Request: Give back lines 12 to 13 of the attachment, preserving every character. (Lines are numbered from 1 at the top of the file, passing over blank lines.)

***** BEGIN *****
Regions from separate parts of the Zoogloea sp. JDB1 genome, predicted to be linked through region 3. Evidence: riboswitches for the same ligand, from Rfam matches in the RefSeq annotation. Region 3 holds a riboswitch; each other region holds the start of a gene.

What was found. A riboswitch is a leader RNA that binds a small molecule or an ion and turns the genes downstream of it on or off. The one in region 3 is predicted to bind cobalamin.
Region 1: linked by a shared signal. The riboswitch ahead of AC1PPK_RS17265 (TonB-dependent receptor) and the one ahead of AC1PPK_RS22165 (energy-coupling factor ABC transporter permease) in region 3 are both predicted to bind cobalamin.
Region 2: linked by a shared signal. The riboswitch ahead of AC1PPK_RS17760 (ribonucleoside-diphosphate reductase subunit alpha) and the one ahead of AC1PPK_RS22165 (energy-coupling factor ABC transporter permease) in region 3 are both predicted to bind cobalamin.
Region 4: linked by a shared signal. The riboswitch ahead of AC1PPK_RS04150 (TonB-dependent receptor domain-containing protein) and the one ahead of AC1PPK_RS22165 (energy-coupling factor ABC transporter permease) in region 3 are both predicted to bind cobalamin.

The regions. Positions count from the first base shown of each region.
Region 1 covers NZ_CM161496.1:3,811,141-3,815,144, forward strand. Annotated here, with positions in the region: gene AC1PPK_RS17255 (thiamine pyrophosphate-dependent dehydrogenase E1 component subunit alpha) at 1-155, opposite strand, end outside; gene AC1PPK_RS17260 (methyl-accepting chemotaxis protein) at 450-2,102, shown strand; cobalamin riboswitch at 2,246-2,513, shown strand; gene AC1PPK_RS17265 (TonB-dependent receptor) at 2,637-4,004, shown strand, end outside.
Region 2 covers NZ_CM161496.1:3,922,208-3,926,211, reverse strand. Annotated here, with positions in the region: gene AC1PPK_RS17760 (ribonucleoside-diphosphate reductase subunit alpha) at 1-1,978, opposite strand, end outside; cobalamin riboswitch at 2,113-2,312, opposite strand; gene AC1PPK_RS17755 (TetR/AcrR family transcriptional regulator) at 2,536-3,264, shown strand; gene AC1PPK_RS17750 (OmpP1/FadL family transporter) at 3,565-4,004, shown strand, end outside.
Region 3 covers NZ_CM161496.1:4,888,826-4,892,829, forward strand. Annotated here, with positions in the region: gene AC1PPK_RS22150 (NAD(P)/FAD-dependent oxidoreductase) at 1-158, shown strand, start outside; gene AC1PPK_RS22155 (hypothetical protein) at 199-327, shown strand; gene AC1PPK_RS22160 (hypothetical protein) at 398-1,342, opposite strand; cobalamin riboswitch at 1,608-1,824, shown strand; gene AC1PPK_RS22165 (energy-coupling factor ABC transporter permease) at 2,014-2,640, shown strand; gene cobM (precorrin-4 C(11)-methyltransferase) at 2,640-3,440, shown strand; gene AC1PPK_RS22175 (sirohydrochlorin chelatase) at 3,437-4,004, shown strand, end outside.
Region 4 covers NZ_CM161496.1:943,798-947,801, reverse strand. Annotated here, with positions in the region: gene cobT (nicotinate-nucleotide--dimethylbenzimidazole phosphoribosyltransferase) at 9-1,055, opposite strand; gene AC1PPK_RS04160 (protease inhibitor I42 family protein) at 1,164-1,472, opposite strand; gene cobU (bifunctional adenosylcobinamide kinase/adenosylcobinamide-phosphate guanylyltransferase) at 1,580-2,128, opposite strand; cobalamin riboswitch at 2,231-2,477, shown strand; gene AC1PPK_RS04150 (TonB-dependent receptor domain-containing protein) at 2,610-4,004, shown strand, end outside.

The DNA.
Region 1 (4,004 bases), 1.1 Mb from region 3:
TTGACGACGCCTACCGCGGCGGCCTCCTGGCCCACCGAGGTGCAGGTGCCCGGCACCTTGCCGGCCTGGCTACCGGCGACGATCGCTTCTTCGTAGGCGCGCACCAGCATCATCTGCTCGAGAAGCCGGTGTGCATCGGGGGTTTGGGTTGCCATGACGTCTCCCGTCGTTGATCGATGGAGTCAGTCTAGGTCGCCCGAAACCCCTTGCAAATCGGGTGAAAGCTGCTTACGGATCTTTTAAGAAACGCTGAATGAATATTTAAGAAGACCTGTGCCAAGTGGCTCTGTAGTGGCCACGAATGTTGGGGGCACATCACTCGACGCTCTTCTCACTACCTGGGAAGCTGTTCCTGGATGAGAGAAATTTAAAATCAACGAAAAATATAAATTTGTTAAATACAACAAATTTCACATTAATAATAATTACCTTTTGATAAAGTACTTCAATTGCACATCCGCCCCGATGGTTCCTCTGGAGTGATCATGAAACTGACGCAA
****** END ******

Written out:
Region 1 (4,004 bases), 1.1 Mb from region 3:
TTGACGACGCCTACCGCGGCGGCCTCCTGGCCCACCGAGGTGCAGGTGCCCGGCACCTTGCCGGCCTGGCTACCGGCGACGATCGCTTCTTCGTAGGCGCGCACCAGCATCATCTGCTCGAGAAGCCGGTGTGCATCGGGGGTTTGGGTTGCCATGACGTCTCCCGTCGTTGATCGATGGAGTCAGTCTAGGTCGCCCGAAACCCCTTGCAAATCGGGTGAAAGCTGCTTACGGATCTTTTAAGAAACGCTGAATGAATATTTAAGAAGACCTGTGCCAAGTGGCTCTGTAGTGGCCACGAATGTTGGGGGCACATCACTCGACGCTCTTCTCACTACCTGGGAAGCTGTTCCTGGATGAGAGAAATTTAAAATCAACGAAAAATATAAATTTGTTAAATACAACAAATTTCACATTAATAATAATTACCTTTTGATAAAGTACTTCAATTGCACATCCGCCCCGATGGTTCCTCTGGAGTGATCATGAAACTGACGCAA